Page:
Conservative leader Andrew Scheer rises during Question Period in the House of Commons on Parliament Hill in Ottawa on Monday, June 3, 2019. Federal Conservative Leader Andrew Scheer says there is no place in society for comments such as the ones U.S. President Donald Trump has made about four Democratic congresswomen. THE CANADIAN PRESS/Justin Tang

Scheer on Trump: It’s ‘offensive’ to question the family background of critics

Trump is being called a racist for saying that the four congresswomen should go back where they came from

Federal Conservative Leader Andrew Scheer says there is no place in society for comments such as the ones U.S. President Donald Trump has made about four Democratic congresswomen.

Scheer said he believes people should be free to criticize their governments without having their backgrounds questioned or being told to leave the country.

“I don’t think there’s any place in our society for intolerance or … those kinds of divisive comments,” Scheer said Wednesday when asked by reporters in Saskatoon where he was speaking to the Chamber of Commerce.

“People should be able to advocate for their views. They should be able to criticize their government. They should be able to advocate for their own ideas without having their background or their personal identity or where their family might come from questioned or in any way taken into account.”

Trump is being called a racist for suggesting on Twitter that the four congresswomen should go back where they came from if they don’t like America.

Trump’s targets were Democrats Alexandria Ocasio-Cortez of New York, Ayanna Pressley of Massachusetts, Ilhan Omar of Minnesota and Rashida Tlaib of Michigan.

All are American and all but Omar were born in the United States. They’ve been among the party’s most outspoken advocates for impeachment.

Scheer didn’t go so far as calling the tweets racist, but said they were offensive.

Prime Minister Justin Trudeau has said Trump’s comments would not fly north of the border because diversity is one of Canada’s strengths.

“That is not how we do things in Canada,” Trudeau said earlier in the week.

“A Canadian is a Canadian is a Canadian, and the diversity of our country is actually one of our greatest strengths and a source of tremendous resilience and pride for Canadians and we will continue to defend that.”

READ MORE: Diversity a Canadian strength, Trudeau says of Trump tweets at congresswomen

READ MORE: Go back to your ‘broken and crime infested’ homes, Trump tells congresswomen of colour

— With files from The Associated Press

The Canadian Press


Like us on Facebook and follow us on Twitter.

Get local stories you won't find anywhere else right to your inbox.
Sign up here

Just Posted

Stettler RCMP seek third suspect in residential break-in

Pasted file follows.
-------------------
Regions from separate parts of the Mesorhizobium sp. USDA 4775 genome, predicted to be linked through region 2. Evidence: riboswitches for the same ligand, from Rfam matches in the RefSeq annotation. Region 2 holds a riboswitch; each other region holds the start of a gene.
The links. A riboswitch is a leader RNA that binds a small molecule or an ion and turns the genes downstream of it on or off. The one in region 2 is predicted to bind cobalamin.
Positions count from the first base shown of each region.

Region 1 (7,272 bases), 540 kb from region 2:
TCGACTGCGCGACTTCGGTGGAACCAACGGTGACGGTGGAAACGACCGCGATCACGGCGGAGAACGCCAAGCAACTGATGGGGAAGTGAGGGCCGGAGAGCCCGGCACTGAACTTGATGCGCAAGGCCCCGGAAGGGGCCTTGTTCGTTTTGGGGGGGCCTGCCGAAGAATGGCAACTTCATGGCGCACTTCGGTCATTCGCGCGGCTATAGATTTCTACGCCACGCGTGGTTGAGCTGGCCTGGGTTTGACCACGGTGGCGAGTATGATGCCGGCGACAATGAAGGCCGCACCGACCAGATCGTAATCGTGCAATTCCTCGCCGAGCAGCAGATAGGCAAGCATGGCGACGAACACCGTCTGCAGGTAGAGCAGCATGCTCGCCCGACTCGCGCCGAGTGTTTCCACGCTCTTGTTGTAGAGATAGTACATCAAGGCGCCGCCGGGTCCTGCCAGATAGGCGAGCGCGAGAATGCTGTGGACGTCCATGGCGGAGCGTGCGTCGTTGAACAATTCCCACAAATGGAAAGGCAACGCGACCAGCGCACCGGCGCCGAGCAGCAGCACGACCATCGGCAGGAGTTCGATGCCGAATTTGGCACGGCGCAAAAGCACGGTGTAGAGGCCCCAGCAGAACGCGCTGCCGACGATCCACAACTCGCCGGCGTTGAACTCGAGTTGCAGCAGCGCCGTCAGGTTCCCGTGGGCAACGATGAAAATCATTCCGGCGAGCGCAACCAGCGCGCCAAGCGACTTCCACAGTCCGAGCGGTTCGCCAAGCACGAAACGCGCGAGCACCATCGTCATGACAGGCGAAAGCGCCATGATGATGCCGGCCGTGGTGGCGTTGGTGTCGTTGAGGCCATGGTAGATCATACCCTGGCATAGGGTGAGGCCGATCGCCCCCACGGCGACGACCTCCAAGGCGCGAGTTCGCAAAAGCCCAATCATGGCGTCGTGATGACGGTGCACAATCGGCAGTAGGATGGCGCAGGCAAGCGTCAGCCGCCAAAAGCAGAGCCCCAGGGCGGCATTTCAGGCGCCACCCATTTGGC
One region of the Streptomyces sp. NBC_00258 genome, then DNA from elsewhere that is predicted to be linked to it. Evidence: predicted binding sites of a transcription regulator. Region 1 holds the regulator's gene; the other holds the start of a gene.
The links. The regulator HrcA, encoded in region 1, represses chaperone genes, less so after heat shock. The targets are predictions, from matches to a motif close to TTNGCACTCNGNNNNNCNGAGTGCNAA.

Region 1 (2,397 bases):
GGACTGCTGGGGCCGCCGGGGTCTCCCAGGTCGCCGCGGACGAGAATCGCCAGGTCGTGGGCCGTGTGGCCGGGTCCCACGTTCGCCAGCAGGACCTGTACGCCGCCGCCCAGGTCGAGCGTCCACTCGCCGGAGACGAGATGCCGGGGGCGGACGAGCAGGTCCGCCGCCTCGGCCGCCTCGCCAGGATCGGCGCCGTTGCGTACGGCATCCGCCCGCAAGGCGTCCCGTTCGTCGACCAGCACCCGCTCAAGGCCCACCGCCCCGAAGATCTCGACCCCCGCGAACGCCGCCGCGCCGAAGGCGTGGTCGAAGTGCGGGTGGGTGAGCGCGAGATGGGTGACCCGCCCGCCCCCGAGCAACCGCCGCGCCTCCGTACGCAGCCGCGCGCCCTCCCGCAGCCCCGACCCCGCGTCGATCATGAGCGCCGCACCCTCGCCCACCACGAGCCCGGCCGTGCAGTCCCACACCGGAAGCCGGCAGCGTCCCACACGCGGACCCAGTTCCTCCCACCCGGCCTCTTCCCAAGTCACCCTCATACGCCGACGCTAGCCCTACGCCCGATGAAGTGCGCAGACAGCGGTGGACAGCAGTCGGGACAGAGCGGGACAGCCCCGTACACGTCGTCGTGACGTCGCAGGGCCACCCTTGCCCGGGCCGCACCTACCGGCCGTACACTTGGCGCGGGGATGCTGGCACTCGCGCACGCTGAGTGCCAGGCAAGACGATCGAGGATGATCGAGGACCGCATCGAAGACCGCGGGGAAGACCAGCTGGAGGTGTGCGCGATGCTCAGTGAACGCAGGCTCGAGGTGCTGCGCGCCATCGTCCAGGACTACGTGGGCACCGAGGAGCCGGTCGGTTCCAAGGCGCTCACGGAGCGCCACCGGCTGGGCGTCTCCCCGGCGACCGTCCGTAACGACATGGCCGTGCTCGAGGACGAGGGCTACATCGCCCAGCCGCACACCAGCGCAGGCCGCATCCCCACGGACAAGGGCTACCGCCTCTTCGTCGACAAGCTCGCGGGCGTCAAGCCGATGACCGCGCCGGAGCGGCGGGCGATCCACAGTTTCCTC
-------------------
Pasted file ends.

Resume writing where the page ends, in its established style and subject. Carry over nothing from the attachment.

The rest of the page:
RCMP responded to a call that a home owner observed a break in at their cabin at Rochon Sands

Rotary Club of Stettler continues to help build up the community

Members gather Mondays at noon at the United Church Hall for lunch meetings

PHOTOS: Local officials sign proclamation declaring Feb. 16th to 22nd as Kin Canada Week

On Feb. 20th, Kin Week was proclaimed in Stettler in honour of 100 years of Kin in Canada

The Augustana Choir is gearing up for a spring tour with stops in Castor and Bashaw

The Choir will be touring during their spring break to recruit students to the program and perform for various communities

VIDEO: Province’s top court sides with Alberta on federal carbon tax

Today’s decision is the first to side with a province against the federal government

Father and two children, from Southern Alberta, killed in fatal crash in B.C.

The single vehicle crash occured near Kamloops on Highway 5A

Teck CEO says Frontier withdrawal a result of tensions over climate, reconciliation

Don Lindsay speaks at mining conference, a day after announcing suspension of oilsands project

Harvey Weinstein found guilty of sex crimes in landmark #MeToo trial

The cases against the Hollywood mogul started the #MeToo movement

CRA puts focus on paper returns as tax-filing season opens

The federal tax collector expects to handle about two million paper returns this calendar year out of roughly 26 million filings

Teck withdraws application for Frontier mine, citing discourse over climate change

The Vancouver-based company said it will take a $1.13-billion writedown on the Frontier project in Alberta

Violent ends to past Indigenous protests haunt Trudeau government

Trudeau adopted a more assertive tone Friday, insisting the barricade must come down

Blockades remain in place as Wet’suwet’en hereditary chiefs returning to B.C.

Hereditary Chief Woos said they are ready to engage in nation-to-nation talks with the B.C.

Two goals by Ben King pushes Rebels over Tri-city

7-5 game a high-scoring, runaway according to Rebels forward Chris Douglas

Most Read